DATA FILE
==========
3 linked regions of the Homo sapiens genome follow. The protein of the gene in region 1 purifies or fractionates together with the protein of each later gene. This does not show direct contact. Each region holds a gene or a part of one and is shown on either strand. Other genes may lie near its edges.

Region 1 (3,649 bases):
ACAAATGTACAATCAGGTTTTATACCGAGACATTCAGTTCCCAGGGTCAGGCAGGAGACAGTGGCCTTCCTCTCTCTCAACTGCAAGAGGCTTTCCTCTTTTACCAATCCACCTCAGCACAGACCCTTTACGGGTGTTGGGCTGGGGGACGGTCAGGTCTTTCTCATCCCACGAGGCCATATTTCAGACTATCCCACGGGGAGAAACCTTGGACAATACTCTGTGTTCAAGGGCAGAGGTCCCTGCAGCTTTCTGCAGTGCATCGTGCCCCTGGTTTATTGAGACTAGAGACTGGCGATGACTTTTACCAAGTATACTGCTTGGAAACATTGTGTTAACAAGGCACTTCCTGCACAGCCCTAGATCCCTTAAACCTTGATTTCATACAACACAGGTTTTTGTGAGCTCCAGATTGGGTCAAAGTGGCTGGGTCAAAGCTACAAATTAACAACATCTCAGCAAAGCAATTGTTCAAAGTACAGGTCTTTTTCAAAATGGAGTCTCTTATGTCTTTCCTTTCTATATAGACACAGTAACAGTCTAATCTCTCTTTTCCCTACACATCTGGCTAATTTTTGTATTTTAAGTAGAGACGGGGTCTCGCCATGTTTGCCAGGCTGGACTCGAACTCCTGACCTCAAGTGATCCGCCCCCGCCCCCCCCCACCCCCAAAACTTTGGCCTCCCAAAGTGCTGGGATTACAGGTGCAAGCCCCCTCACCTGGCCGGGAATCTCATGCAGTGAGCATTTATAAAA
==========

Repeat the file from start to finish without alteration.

3 linked regions of the Homo sapiens genome follow. The protein of the gene in region 1 purifies or fractionates together with the protein of each later gene. This does not show direct contact. Each region holds a gene or a part of one and is shown on either strand. Other genes may lie near its edges.

Region 1 (3,649 bases):
ACAAATGTACAATCAGGTTTTATACCGAGACATTCAGTTCCCAGGGTCAGGCAGGAGACAGTGGCCTTCCTCTCTCTCAACTGCAAGAGGCTTTCCTCTTTTACCAATCCACCTCAGCACAGACCCTTTACGGGTGTTGGGCTGGGGGACGGTCAGGTCTTTCTCATCCCACGAGGCCATATTTCAGACTATCCCACGGGGAGAAACCTTGGACAATACTCTGTGTTCAAGGGCAGAGGTCCCTGCAGCTTTCTGCAGTGCATCGTGCCCCTGGTTTATTGAGACTAGAGACTGGCGATGACTTTTACCAAGTATACTGCTTGGAAACATTGTGTTAACAAGGCACTTCCTGCACAGCCCTAGATCCCTTAAACCTTGATTTCATACAACACAGGTTTTTGTGAGCTCCAGATTGGGTCAAAGTGGCTGGGTCAAAGCTACAAATTAACAACATCTCAGCAAAGCAATTGTTCAAAGTACAGGTCTTTTTCAAAATGGAGTCTCTTATGTCTTTCCTTTCTATATAGACACAGTAACAGTCTAATCTCTCTTTTCCCTACACATCTGGCTAATTTTTGTATTTTAAGTAGAGACGGGGTCTCGCCATGTTTGCCAGGCTGGACTCGAACTCCTGACCTCAAGTGATCCGCCCCCGCCCCCCCCCACCCCCAAAACTTTGGCCTCCCAAAGTGCTGGGATTACAGGTGCAAGCCCCCTCACCTGGCCGGGAATCTCATGCAGTGAGCATTTATAAAA